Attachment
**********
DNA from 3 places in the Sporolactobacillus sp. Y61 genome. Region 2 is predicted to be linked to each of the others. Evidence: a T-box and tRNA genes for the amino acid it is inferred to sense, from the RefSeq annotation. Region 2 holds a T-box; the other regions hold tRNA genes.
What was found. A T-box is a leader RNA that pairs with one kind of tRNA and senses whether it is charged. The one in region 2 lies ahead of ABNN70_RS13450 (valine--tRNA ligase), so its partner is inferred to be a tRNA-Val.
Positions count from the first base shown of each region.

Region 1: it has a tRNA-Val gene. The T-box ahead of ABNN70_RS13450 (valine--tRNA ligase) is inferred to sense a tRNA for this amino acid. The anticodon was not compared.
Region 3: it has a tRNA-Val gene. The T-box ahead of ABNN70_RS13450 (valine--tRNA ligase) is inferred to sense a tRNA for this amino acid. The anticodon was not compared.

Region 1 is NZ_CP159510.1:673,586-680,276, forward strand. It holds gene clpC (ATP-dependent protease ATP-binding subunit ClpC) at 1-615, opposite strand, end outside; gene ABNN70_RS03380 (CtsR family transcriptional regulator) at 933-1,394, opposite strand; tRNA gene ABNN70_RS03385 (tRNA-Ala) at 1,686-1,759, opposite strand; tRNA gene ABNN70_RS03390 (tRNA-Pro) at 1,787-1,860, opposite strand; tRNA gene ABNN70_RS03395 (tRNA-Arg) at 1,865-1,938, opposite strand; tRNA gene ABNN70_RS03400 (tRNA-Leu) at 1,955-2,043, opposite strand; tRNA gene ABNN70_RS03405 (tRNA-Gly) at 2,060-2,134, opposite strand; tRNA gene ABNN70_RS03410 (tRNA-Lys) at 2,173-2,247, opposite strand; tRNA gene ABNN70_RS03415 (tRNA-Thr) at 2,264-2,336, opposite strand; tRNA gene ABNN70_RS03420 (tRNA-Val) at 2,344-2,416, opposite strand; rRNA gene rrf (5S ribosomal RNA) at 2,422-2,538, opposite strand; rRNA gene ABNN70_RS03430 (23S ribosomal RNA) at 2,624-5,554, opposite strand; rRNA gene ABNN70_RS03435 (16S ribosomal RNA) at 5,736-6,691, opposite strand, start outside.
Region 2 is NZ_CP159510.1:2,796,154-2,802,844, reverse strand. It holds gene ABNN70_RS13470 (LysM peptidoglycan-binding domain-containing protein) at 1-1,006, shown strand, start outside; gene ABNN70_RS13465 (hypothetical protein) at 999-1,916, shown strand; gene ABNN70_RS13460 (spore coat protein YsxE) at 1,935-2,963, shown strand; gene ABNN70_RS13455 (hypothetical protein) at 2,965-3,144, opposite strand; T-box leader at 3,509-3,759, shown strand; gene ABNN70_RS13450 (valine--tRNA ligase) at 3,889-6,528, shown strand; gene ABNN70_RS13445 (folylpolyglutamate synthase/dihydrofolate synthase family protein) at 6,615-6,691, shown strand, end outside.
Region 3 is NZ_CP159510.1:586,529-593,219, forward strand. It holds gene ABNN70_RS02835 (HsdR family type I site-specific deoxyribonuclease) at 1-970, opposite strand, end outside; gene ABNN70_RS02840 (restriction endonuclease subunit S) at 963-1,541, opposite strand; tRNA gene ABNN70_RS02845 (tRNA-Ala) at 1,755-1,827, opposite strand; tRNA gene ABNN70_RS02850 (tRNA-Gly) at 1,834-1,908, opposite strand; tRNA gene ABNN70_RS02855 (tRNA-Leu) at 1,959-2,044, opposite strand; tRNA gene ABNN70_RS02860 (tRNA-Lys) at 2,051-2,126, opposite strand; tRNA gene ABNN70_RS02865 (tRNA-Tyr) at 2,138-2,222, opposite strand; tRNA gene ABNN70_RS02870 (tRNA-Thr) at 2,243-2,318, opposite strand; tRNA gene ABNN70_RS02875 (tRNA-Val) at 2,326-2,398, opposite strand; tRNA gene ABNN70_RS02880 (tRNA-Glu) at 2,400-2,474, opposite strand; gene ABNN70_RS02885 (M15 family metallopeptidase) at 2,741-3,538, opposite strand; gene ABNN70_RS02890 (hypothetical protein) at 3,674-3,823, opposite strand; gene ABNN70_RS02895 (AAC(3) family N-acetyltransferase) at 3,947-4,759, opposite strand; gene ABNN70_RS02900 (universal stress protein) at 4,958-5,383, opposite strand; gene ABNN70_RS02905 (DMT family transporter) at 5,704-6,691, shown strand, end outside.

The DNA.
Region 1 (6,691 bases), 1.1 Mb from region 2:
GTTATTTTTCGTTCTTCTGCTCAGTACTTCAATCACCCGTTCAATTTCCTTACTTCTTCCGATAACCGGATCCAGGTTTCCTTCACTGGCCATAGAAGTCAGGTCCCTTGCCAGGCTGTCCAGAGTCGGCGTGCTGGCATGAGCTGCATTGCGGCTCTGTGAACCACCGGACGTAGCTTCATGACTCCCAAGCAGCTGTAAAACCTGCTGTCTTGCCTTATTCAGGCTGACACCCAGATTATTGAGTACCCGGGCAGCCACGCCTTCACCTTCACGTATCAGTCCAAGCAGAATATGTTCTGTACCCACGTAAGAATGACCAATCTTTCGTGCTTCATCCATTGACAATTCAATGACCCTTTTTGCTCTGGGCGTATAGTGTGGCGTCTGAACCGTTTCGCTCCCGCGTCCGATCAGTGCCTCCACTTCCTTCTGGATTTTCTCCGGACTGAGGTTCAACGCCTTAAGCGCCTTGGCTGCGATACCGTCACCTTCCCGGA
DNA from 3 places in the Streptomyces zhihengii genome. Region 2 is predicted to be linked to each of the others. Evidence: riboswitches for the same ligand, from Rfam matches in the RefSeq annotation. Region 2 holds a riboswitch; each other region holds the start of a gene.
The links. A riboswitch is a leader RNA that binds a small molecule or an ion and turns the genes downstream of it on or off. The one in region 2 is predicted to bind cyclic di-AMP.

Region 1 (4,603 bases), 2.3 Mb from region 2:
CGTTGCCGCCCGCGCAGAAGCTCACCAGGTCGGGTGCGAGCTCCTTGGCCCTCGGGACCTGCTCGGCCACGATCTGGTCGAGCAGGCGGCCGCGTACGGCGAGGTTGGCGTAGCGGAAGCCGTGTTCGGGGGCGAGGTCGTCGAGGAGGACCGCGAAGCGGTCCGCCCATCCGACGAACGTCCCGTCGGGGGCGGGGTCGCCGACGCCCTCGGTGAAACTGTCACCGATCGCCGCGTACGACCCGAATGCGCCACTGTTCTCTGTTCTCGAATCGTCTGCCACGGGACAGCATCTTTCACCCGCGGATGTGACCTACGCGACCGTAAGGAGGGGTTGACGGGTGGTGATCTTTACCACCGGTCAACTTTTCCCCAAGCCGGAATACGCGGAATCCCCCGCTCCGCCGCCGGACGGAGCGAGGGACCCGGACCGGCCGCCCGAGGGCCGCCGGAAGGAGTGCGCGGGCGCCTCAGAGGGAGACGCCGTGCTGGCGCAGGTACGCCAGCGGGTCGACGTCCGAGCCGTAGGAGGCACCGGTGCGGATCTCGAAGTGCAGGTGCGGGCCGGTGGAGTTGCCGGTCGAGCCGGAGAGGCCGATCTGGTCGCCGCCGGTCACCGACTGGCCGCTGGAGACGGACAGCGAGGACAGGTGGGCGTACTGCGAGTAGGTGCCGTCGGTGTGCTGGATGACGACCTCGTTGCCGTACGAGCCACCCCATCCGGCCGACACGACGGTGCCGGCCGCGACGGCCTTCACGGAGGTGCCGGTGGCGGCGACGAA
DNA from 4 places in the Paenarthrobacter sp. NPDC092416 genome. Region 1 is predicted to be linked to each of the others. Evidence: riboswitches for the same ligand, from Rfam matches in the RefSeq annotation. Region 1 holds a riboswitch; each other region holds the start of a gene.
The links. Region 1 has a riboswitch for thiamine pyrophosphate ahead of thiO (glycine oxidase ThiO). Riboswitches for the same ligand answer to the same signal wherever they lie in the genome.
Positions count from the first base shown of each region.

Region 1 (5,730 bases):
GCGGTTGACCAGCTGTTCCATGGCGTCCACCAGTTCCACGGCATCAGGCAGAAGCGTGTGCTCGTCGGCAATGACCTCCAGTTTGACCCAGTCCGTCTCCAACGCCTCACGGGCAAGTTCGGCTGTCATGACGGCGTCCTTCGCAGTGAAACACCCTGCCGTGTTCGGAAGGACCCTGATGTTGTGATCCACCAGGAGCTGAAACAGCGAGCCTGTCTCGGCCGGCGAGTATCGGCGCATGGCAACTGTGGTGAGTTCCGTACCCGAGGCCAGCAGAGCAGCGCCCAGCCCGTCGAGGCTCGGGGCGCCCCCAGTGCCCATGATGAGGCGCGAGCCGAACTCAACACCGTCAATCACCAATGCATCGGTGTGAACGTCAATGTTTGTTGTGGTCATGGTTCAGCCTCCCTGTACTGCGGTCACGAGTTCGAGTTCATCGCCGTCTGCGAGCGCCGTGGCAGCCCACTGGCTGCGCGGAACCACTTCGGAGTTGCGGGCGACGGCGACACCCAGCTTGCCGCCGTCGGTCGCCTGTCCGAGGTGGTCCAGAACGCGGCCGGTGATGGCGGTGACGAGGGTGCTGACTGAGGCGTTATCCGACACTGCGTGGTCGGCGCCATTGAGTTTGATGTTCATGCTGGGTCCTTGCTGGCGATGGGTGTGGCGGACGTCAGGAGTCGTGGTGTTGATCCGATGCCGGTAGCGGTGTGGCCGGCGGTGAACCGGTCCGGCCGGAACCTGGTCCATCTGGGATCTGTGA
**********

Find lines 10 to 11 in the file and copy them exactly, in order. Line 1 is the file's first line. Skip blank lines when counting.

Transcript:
Region 1 (6,691 bases), 1.1 Mb from region 2:
GTTATTTTTCGTTCTTCTGCTCAGTACTTCAATCACCCGTTCAATTTCCTTACTTCTTCCGATAACCGGATCCAGGTTTCCTTCACTGGCCATAGAAGTCAGGTCCCTTGCCAGGCTGTCCAGAGTCGGCGTGCTGGCATGAGCTGCATTGCGGCTCTGTGAACCACCGGACGTAGCTTCATGACTCCCAAGCAGCTGTAAAACCTGCTGTCTTGCCTTATTCAGGCTGACACCCAGATTATTGAGTACCCGGGCAGCCACGCCTTCACCTTCACGTATCAGTCCAAGCAGAATATGTTCTGTACCCACGTAAGAATGACCAATCTTTCGTGCTTCATCCATTGACAATTCAATGACCCTTTTTGCTCTGGGCGTATAGTGTGGCGTCTGAACCGTTTCGCTCCCGCGTCCGATCAGTGCCTCCACTTCCTTCTGGATTTTCTCCGGACTGAGGTTCAACGCCTTAAGCGCCTTGGCTGCGATACCGTCACCTTCCCGGA